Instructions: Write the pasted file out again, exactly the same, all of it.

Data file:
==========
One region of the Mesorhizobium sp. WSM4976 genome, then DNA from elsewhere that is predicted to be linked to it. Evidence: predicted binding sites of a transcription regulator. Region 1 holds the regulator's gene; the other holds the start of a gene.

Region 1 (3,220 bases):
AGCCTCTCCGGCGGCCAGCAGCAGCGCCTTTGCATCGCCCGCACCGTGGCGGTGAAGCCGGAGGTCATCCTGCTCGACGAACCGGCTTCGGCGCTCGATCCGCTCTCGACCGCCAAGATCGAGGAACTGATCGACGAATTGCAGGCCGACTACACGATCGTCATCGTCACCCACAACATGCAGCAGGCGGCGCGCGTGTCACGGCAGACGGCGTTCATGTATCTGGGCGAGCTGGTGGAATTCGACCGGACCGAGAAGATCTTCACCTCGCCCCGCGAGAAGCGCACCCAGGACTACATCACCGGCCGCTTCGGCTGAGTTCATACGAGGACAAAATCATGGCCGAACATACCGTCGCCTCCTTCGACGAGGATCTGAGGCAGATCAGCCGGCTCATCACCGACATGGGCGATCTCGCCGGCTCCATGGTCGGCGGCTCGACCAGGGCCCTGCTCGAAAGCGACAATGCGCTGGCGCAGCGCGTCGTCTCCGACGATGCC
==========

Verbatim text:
One region of the Mesorhizobium sp. WSM4976 genome, then DNA from elsewhere that is predicted to be linked to it. Evidence: predicted binding sites of a transcription regulator. Region 1 holds the regulator's gene; the other holds the start of a gene.

Region 1 (3,220 bases):
AGCCTCTCCGGCGGCCAGCAGCAGCGCCTTTGCATCGCCCGCACCGTGGCGGTGAAGCCGGAGGTCATCCTGCTCGACGAACCGGCTTCGGCGCTCGATCCGCTCTCGACCGCCAAGATCGAGGAACTGATCGACGAATTGCAGGCCGACTACACGATCGTCATCGTCACCCACAACATGCAGCAGGCGGCGCGCGTGTCACGGCAGACGGCGTTCATGTATCTGGGCGAGCTGGTGGAATTCGACCGGACCGAGAAGATCTTCACCTCGCCCCGCGAGAAGCGCACCCAGGACTACATCACCGGCCGCTTCGGCTGAGTTCATACGAGGACAAAATCATGGCCGAACATACCGTCGCCTCCTTCGACGAGGATCTGAGGCAGATCAGCCGGCTCATCACCGACATGGGCGATCTCGCCGGCTCCATGGTCGGCGGCTCGACCAGGGCCCTGCTCGAAAGCGACAATGCGCTGGCGCAGCGCGTCGTCTCCGACGATGCC